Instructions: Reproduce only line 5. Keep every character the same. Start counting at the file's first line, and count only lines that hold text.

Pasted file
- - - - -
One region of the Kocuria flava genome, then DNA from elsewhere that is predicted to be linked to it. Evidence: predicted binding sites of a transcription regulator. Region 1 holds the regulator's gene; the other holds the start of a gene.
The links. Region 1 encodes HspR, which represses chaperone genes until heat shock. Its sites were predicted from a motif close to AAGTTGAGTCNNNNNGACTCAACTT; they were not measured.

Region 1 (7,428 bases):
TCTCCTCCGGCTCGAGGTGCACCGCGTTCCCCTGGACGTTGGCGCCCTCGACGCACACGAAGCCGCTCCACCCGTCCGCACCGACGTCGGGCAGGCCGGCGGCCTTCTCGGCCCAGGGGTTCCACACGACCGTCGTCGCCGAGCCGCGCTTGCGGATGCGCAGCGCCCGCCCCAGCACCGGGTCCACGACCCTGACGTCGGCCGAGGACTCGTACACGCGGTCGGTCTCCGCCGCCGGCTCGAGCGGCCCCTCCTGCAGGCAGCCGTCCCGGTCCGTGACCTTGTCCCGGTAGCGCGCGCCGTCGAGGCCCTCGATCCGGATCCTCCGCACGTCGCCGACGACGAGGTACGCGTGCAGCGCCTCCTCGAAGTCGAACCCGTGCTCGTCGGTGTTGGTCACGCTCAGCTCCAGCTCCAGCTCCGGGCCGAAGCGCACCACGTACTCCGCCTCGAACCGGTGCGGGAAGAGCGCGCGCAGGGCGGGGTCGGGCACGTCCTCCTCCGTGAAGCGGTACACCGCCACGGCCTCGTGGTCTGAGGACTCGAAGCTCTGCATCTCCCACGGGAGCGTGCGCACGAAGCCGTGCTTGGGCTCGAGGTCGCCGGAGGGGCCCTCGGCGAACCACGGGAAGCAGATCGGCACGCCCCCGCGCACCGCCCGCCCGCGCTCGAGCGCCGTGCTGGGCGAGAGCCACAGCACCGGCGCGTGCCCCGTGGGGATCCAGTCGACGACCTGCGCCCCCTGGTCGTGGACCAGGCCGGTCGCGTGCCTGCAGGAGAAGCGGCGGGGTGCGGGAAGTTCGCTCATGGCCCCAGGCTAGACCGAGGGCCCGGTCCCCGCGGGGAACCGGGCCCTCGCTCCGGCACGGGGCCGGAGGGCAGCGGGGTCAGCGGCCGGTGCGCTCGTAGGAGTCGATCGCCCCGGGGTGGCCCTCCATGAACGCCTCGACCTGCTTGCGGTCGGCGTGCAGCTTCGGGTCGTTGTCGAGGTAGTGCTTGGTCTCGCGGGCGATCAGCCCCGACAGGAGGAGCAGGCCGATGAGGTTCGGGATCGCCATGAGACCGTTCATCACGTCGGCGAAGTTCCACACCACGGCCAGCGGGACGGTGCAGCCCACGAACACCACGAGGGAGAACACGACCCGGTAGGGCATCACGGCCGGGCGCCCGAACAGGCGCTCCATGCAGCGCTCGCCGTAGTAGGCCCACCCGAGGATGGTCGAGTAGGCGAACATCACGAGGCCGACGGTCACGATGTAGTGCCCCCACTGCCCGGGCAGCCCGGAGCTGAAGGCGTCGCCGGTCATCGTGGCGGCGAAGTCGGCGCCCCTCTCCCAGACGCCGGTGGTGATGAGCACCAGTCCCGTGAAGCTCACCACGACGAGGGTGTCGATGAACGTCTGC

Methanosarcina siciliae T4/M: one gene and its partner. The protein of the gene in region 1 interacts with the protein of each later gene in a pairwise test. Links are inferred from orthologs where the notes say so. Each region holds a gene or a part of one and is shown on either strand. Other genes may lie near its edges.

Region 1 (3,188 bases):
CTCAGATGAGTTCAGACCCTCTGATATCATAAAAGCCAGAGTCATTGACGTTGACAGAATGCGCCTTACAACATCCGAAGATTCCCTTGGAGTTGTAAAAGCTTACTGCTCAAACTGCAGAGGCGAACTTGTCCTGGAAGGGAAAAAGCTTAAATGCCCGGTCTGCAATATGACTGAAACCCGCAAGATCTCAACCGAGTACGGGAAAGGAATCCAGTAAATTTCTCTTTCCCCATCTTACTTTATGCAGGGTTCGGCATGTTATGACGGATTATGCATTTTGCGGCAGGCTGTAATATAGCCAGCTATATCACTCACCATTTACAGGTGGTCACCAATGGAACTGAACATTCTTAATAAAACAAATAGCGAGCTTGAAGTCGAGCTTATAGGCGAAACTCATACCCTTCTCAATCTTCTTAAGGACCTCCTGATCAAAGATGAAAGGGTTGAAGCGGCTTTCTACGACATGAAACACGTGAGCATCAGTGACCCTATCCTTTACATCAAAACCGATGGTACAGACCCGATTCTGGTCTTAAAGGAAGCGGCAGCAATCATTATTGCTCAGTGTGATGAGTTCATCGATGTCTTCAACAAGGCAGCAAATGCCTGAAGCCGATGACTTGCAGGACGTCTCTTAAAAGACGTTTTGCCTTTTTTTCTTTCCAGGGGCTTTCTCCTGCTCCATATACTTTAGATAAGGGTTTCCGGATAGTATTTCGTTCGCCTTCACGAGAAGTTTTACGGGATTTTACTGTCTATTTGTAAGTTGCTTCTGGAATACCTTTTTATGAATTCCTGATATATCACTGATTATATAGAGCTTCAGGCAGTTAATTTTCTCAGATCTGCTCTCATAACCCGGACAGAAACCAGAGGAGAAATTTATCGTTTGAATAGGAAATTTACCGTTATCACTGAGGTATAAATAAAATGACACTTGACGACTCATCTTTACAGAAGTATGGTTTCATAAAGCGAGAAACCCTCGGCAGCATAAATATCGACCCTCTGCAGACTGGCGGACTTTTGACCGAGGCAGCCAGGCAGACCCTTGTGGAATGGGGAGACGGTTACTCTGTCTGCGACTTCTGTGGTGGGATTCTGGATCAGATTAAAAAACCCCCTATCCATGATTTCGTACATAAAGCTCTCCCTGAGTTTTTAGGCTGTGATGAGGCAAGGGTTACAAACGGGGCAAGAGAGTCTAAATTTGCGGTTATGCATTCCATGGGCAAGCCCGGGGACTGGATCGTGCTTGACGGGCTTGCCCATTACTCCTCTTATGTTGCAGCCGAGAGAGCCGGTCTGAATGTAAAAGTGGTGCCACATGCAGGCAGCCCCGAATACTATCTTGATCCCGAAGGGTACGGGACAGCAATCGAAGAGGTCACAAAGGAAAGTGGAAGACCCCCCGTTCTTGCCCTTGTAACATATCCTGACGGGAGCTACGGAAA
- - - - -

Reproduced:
Methanosarcina siciliae T4/M: one gene and its partner. The protein of the gene in region 1 interacts with the protein of each later gene in a pairwise test. Links are inferred from orthologs where the notes say so. Each region holds a gene or a part of one and is shown on either strand. Other genes may lie near its edges.